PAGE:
Behind the Story: Searching for Sanders in a Russian Archive

As Bernie Sanders became one of the front-runners in the presidential race, journalists in the Moscow bureau of The New York Times began thinking about the days he spent in the Soviet Union in 1988, when he was the mayor of Burlington, Vt.

His visit to a Russian sauna with Soviet officials, singing “This Land Is Your Land,” had already been well told. And residents of Yaroslavl, the city a few hours northeast of Moscow where Mr. Sanders had traveled, had already gone public in 2016 with their positive views of him.

But was there more?

No Russians or government officials encouraged us to look into Mr. Sanders. Driven by our own curiosity, I hopped on a train last week to Yaroslavl as Oleg Matsnev, a researcher in our bureau, checked to see what I might find.

There was a wealth of documents in Yaroslavl, he said, and while it might take time to get access, “I think it is worth it.”

The next morning, a Thursday, I stopped by the Recent History Documentation Center of the Yaroslavl regional government, where, surprisingly, it took only about an hour to get some files. They were string-and-cardboard-bound packets with titles like: “Documents on the development of foreign relations, creation of separate friendship societies, delegation exchanges, etc. (plans, protocols, charters, reports).”

There were a few letters from Mr. Sanders, translated into Russian, that were sent after his trip. But otherwise, not much. The local paper, The Northern Worker, did not seem to mention Burlington or Mr. Sanders in 1988, as best as I could tell in flipping through the year’s issues.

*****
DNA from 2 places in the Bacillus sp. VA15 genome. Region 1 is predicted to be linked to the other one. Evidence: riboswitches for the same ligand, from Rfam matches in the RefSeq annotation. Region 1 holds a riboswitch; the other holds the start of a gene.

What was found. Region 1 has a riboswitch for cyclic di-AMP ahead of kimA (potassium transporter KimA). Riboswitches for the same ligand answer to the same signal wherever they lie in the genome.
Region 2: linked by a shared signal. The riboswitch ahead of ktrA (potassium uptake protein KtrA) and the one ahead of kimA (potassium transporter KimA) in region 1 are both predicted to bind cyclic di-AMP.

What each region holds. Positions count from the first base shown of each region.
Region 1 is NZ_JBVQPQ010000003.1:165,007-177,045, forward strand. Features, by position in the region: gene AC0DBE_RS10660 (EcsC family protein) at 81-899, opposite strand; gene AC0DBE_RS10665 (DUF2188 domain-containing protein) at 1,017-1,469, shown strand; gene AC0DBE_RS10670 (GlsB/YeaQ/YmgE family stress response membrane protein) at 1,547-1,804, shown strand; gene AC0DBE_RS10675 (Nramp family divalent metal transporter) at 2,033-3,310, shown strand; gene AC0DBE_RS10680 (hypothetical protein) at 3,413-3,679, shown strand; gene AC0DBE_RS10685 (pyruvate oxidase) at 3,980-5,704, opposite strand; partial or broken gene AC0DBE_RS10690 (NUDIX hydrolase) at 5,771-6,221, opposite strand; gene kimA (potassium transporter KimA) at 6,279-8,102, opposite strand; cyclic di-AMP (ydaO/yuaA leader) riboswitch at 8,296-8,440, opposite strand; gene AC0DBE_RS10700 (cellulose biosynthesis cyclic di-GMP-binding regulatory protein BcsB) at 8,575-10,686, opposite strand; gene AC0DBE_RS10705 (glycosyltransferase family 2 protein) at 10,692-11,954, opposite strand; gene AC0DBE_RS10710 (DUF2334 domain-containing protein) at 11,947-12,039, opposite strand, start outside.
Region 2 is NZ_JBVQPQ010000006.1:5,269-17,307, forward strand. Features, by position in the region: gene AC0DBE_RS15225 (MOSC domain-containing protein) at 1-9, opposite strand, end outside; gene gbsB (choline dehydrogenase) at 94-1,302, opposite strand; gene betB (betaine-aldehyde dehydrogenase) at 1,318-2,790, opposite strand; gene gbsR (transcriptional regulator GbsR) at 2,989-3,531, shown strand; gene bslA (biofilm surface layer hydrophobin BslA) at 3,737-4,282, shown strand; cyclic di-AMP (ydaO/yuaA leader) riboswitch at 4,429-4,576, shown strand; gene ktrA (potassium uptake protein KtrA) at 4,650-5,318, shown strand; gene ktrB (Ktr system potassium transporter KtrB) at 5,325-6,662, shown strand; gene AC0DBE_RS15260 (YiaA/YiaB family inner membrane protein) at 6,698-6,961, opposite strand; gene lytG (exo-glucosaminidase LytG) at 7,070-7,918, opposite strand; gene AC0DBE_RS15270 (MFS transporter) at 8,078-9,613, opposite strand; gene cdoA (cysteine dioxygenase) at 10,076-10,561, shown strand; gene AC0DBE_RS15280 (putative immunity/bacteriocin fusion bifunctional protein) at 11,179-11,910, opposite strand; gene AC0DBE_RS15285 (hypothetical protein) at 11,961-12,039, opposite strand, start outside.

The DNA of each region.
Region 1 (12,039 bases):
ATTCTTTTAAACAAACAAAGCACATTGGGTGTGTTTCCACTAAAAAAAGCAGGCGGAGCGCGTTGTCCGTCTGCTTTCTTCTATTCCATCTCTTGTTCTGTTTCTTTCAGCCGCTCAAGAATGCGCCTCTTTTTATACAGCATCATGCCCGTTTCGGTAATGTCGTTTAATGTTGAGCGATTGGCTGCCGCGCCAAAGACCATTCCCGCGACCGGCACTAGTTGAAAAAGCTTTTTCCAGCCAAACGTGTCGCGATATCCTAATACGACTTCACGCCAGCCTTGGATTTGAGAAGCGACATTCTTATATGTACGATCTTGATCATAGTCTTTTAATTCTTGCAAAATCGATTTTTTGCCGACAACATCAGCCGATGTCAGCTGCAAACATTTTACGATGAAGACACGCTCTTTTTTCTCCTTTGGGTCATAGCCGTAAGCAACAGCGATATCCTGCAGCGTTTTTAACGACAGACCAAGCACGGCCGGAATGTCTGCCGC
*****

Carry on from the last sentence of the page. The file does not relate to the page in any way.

The archive worker, strict but helpful, suggested I try the city’s main government archive on Soviet Street. We had identified one file that seemed promising: “Reports on the work of the city executive committee on developing friendly ties with sister cities for the year 1988.”

The archivists on Soviet Street told me I’d need to come back the next day to view the file.

On Friday, as I looked through the file, I found details on ties with cities in France, Portugal and West Germany. But in the stack of yellowing paper there was only one entry mentioning a visit by a delegation from Burlington.

I figured there must be more. I asked for the full index of the archive’s files relating to the Yaroslavl City Soviet — the Soviet-era governing body — for 1988. As I went through the lines of typewritten entries, one jumped out: R-1269, Op. 3-2, D. 2142.

The title? “Documents about the development of friendly relations of the city of Yaroslavl with the city of Burlington in 1988.”

The earliest I could see it, the archive worker said, would be Tuesday, but no guarantees. Private information would need to be redacted. I took the train back to Moscow, getting ready to do it all again on Tuesday.

When I went back on Tuesday, one of the archivists presented me with the file — cream-colored, bound with string and titled in neat cursive. The ledger on the inside front cover showed no one had ever checked it out. Six pages were covered with white pieces of paper to block out personal information.

But the rest presented an unexplored trove of material: Telex messages from Mr. Sanders, his letters in the original English and in Russian translation, and pages upon pages reflecting the Soviets’ careful preparation for his visit.

Its 89 pages show the extent of Mr. Sanders’s effort to establish ties between his city and a country seen by many Americans then as an adversary, and the Soviets’ intense preparation to propagate their message. They also show how the Kremlin viewed sister-city relationships as vehicles to sway American public opinion.

There was also the hotel check-in slip for Mr. Sanders and his wife, Jane: Room 415 of the Yubileynaya Hotel on the waterfront. Out of curiosity, our photographer Emile Ducke and I stopped by.

The manager, Nikolai Galimski, offered to show us the room — in the 1980s, the nicest suite in the town’s swankiest hotel.

The Italian-made sofa and armchairs are still there. The Soviet-made wired radio, with only one station, still works.

As we entered the bedroom, Mr. Galimski said, “Your future president slept in this bed.”

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